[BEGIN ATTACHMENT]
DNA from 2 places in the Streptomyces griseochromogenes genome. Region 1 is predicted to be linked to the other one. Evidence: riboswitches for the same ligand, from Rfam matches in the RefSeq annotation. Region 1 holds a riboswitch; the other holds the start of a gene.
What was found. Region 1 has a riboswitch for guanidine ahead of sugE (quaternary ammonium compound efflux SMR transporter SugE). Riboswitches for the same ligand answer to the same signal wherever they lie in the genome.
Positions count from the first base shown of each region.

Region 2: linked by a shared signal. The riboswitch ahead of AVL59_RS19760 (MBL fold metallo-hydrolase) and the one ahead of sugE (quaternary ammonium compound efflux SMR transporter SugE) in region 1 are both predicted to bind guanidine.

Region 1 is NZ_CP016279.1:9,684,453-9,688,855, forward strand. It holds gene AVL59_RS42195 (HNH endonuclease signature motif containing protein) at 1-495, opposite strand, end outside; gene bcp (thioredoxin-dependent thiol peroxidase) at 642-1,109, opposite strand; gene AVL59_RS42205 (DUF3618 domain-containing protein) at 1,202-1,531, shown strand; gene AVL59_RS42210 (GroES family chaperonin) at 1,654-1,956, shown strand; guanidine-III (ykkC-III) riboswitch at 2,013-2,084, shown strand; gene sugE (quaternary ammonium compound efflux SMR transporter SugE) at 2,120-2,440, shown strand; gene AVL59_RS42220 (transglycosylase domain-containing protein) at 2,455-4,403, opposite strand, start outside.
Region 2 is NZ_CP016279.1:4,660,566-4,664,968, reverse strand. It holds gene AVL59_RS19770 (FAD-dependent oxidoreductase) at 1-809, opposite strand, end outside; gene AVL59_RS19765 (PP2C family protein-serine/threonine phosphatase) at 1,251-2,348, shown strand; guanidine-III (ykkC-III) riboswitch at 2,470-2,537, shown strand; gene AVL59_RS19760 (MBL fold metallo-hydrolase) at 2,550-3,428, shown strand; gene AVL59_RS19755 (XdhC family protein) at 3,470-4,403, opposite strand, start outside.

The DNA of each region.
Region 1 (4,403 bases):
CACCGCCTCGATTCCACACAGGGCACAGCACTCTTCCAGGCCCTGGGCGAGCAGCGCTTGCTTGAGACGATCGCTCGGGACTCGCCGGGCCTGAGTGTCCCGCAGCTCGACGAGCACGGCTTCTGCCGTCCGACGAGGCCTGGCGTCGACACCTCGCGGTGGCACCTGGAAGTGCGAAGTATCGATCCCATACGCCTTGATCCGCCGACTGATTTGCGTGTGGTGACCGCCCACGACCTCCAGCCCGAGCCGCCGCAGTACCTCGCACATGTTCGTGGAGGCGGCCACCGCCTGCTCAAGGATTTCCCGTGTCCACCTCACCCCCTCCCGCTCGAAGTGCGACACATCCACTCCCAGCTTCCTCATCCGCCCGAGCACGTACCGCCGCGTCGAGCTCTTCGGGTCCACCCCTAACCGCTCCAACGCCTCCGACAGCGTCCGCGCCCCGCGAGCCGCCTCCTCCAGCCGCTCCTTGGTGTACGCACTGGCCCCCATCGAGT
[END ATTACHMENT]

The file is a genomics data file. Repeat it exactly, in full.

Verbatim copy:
DNA from 2 places in the Streptomyces griseochromogenes genome. Region 1 is predicted to be linked to the other one. Evidence: riboswitches for the same ligand, from Rfam matches in the RefSeq annotation. Region 1 holds a riboswitch; the other holds the start of a gene.
What was found. Region 1 has a riboswitch for guanidine ahead of sugE (quaternary ammonium compound efflux SMR transporter SugE). Riboswitches for the same ligand answer to the same signal wherever they lie in the genome.
Positions count from the first base shown of each region.

Region 2: linked by a shared signal. The riboswitch ahead of AVL59_RS19760 (MBL fold metallo-hydrolase) and the one ahead of sugE (quaternary ammonium compound efflux SMR transporter SugE) in region 1 are both predicted to bind guanidine.

Region 1 is NZ_CP016279.1:9,684,453-9,688,855, forward strand. It holds gene AVL59_RS42195 (HNH endonuclease signature motif containing protein) at 1-495, opposite strand, end outside; gene bcp (thioredoxin-dependent thiol peroxidase) at 642-1,109, opposite strand; gene AVL59_RS42205 (DUF3618 domain-containing protein) at 1,202-1,531, shown strand; gene AVL59_RS42210 (GroES family chaperonin) at 1,654-1,956, shown strand; guanidine-III (ykkC-III) riboswitch at 2,013-2,084, shown strand; gene sugE (quaternary ammonium compound efflux SMR transporter SugE) at 2,120-2,440, shown strand; gene AVL59_RS42220 (transglycosylase domain-containing protein) at 2,455-4,403, opposite strand, start outside.
Region 2 is NZ_CP016279.1:4,660,566-4,664,968, reverse strand. It holds gene AVL59_RS19770 (FAD-dependent oxidoreductase) at 1-809, opposite strand, end outside; gene AVL59_RS19765 (PP2C family protein-serine/threonine phosphatase) at 1,251-2,348, shown strand; guanidine-III (ykkC-III) riboswitch at 2,470-2,537, shown strand; gene AVL59_RS19760 (MBL fold metallo-hydrolase) at 2,550-3,428, shown strand; gene AVL59_RS19755 (XdhC family protein) at 3,470-4,403, opposite strand, start outside.

The DNA of each region.
Region 1 (4,403 bases):
CACCGCCTCGATTCCACACAGGGCACAGCACTCTTCCAGGCCCTGGGCGAGCAGCGCTTGCTTGAGACGATCGCTCGGGACTCGCCGGGCCTGAGTGTCCCGCAGCTCGACGAGCACGGCTTCTGCCGTCCGACGAGGCCTGGCGTCGACACCTCGCGGTGGCACCTGGAAGTGCGAAGTATCGATCCCATACGCCTTGATCCGCCGACTGATTTGCGTGTGGTGACCGCCCACGACCTCCAGCCCGAGCCGCCGCAGTACCTCGCACATGTTCGTGGAGGCGGCCACCGCCTGCTCAAGGATTTCCCGTGTCCACCTCACCCCCTCCCGCTCGAAGTGCGACACATCCACTCCCAGCTTCCTCATCCGCCCGAGCACGTACCGCCGCGTCGAGCTCTTCGGGTCCACCCCTAACCGCTCCAACGCCTCCGACAGCGTCCGCGCCCCGCGAGCCGCCTCCTCCAGCCGCTCCTTGGTGTACGCACTGGCCCCCATCGAGT